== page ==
FCC Approves Channel-Sharing Test

The FCC, as expected, has granted a pair of Los Angeles TV stations special temporary authority to test channel sharing. It will be a six-month test, and since one station is commercial and the other noncommercial, there can be no ads on the noncommercial side of the shared spectrum.

It came as no surprise since the FCC encouraged the test and FCC chairman Tom Wheeler had already signaled he was looking forward to getting the results.

CTIA: The Wireless Association is teaming on the test, which was proposed in response to the FCC's own suggestion that it wanted to authorize a channel sharing pilot program, or maybe more, to demonstrate how broadcasters can successfully share. The FCC's goal is to encourage broadcasters to share so they will give up spectrum to the incentive auction.

Wheeler has called sharing essentially a no lose proposition, while the National Association of Broadcasters is concerned that broadcasters would lose the ability to be competitive by giving up spectrum that could be used for advanced services.

In a letter to CTIA and the two stations, noncommercial KLCS and KJLA, the FCC's Media Bureau said it approved the test because "it may help to demonstrate the feasibility of successful channel sharing between two independently owned stations." In addition, "it also may serve as a model for other stations contemplating participation in the incentive auction, using the channel sharing option, and provide information about the technical implementation of channel sharing agreements."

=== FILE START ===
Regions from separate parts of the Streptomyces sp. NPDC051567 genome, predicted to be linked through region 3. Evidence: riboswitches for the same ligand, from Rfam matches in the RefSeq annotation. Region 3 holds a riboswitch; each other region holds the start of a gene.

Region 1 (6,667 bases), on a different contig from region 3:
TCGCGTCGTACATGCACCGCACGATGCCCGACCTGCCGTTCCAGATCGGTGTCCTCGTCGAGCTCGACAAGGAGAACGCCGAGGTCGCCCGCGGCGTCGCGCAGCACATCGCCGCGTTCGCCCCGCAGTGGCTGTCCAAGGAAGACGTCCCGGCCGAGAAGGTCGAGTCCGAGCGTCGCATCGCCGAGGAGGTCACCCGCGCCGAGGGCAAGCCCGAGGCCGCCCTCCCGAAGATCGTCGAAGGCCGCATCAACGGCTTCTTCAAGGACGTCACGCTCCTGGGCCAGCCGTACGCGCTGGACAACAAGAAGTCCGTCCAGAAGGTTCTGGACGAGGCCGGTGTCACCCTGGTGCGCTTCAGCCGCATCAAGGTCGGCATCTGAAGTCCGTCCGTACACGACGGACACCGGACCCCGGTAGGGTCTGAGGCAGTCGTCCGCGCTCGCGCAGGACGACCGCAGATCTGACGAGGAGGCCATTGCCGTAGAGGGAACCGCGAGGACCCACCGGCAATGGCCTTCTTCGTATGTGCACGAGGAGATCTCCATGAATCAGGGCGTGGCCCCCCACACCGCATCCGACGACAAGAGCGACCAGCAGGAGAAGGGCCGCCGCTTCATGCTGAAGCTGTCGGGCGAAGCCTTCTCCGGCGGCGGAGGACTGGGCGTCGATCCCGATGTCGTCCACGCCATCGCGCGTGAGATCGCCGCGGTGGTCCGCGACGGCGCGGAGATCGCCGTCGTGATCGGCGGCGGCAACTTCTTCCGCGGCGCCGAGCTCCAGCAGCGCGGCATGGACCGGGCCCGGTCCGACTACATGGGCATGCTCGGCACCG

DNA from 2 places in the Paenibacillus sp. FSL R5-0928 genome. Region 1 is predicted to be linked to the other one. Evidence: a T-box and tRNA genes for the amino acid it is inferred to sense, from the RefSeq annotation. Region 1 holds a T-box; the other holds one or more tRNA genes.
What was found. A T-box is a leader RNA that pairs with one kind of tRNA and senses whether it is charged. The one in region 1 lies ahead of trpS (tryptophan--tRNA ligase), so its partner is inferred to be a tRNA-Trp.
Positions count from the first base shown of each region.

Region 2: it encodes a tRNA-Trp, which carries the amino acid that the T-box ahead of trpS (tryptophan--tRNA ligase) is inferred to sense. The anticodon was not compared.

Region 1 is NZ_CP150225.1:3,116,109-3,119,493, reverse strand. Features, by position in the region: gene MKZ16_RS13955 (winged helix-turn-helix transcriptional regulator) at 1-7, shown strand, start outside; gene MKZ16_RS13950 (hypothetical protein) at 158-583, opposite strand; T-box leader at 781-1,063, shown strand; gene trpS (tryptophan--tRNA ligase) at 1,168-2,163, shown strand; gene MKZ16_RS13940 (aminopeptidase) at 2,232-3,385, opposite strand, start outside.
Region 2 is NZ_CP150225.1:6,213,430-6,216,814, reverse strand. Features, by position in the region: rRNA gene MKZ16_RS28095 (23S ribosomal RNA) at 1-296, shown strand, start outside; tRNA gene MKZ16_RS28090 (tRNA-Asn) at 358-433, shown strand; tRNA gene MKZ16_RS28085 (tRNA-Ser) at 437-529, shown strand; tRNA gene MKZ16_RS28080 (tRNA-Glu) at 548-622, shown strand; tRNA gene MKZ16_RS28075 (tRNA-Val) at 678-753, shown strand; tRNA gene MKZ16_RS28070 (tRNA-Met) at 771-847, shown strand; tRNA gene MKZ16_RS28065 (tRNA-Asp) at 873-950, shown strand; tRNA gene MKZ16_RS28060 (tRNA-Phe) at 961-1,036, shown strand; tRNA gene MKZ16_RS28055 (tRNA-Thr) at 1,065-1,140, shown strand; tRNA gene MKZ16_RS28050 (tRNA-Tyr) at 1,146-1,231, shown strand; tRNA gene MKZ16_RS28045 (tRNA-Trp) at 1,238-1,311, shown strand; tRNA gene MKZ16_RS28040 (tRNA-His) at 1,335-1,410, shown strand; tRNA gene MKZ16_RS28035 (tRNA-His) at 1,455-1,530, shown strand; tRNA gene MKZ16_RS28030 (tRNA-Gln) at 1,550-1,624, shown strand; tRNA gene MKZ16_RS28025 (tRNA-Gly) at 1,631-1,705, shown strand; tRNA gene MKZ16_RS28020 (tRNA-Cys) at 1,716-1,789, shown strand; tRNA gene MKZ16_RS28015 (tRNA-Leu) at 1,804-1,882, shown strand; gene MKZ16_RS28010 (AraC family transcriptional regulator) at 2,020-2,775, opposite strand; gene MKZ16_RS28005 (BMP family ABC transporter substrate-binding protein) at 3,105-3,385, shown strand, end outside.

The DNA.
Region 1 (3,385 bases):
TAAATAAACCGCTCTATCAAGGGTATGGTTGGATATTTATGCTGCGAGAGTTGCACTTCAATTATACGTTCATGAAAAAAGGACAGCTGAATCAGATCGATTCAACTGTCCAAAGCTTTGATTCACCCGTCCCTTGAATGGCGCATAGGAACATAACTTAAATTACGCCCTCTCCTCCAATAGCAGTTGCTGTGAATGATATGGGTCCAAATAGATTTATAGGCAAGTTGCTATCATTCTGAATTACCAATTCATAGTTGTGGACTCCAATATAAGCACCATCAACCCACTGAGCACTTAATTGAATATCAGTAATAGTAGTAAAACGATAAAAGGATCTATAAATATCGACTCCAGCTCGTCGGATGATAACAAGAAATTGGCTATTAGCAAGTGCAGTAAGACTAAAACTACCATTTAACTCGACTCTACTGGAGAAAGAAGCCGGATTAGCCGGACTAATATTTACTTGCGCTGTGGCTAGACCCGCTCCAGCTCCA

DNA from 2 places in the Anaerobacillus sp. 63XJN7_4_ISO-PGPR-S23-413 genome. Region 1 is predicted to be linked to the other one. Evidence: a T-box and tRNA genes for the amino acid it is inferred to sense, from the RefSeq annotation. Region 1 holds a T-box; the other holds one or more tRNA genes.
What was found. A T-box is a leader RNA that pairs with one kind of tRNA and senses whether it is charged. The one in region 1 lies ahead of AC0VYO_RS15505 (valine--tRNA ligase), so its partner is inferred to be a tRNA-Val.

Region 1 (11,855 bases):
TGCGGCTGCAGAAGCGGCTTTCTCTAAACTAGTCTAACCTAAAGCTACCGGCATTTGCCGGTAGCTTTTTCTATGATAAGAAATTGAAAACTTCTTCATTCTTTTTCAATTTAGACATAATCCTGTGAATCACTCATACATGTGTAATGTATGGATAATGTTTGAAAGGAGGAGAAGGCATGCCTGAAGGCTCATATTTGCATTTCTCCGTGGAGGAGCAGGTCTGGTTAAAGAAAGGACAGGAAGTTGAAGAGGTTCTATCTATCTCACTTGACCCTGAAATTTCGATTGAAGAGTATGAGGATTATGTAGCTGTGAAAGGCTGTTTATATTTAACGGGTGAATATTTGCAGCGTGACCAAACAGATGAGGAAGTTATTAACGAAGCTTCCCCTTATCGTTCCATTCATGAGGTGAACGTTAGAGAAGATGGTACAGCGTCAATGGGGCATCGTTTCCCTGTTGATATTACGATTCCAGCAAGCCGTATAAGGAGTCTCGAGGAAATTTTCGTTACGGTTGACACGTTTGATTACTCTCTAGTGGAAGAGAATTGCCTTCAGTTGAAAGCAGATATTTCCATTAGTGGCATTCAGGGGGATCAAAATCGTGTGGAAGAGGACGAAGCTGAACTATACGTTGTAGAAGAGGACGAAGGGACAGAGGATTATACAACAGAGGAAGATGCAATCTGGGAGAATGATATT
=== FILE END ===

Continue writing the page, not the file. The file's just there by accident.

The FCC will treat the stations as separate for the purposes of regulation, meaning all the public interest obligations apply to each.

The FCC wants a report on the test within six months, and another should it extend the special temporary authority.

John Eggerton

Contributing editor John Eggerton has been an editor and/or writer on media regulation, legislation and policy for over four decades, including covering the FCC, FTC, Congress, the major media trade associations, and the federal courts. In addition to Multichannel News and Broadcasting + Cable, his work has appeared in Radio World, TV Technology, TV Fax, This Week in Consumer Electronics, Variety and the Encyclopedia Britannica.